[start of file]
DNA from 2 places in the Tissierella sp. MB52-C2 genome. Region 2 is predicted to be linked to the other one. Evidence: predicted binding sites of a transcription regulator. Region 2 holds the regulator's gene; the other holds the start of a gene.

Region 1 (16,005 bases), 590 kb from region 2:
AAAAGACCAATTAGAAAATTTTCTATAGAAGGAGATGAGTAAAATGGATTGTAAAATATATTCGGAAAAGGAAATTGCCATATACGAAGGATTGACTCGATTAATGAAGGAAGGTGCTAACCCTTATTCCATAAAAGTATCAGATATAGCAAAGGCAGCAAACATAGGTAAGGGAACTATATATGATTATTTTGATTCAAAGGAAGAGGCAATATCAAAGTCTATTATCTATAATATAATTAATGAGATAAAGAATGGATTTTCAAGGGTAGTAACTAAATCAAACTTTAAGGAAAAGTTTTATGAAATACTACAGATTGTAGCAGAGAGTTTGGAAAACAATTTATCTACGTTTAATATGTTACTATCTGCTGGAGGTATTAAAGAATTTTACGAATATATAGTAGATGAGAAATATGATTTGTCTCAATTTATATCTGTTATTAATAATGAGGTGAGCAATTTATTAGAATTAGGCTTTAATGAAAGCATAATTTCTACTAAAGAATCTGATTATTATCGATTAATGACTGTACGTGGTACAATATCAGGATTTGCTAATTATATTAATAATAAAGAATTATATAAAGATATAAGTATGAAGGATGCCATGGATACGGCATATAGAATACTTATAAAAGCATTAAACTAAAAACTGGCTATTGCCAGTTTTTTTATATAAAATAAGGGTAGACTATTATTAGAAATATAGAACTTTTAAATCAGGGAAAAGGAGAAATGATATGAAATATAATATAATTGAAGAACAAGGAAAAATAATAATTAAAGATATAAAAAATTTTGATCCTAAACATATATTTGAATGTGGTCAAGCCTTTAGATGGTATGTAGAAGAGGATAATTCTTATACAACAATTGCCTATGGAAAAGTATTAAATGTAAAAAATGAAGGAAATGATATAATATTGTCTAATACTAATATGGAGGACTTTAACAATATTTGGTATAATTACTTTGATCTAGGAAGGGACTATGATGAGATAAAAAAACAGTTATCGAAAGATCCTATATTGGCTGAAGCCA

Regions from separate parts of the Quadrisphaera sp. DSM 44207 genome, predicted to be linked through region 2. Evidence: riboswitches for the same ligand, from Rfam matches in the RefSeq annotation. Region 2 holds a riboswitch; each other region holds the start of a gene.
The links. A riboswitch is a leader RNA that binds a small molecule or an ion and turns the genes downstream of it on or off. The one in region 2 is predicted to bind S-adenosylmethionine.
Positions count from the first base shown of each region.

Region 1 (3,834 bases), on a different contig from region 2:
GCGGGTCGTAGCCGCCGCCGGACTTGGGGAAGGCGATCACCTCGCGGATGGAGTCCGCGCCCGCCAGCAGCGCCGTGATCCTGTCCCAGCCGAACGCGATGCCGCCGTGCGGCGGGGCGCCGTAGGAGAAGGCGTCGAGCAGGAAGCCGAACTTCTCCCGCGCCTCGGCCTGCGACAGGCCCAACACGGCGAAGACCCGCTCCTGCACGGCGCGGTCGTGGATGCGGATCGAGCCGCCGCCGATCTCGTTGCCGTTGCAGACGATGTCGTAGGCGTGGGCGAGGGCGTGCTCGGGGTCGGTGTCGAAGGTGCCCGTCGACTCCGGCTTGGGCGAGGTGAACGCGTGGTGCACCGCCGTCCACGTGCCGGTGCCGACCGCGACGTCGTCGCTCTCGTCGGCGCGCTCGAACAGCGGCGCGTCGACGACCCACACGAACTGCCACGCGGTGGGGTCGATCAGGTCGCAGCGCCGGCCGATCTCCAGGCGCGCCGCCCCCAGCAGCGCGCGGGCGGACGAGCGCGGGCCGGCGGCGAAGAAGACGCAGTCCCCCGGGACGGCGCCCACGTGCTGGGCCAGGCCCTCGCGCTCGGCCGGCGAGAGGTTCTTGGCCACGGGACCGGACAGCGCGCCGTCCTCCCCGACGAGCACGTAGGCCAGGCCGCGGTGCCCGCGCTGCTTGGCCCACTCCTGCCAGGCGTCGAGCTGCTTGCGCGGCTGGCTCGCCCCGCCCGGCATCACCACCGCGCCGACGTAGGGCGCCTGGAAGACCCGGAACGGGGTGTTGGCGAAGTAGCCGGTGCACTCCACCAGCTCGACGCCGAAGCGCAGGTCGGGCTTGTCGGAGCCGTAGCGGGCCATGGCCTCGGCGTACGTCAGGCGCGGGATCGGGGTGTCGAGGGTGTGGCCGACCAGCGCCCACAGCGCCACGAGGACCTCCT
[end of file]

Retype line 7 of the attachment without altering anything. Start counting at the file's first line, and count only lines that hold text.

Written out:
Region 1 (3,834 bases), on a different contig from region 2: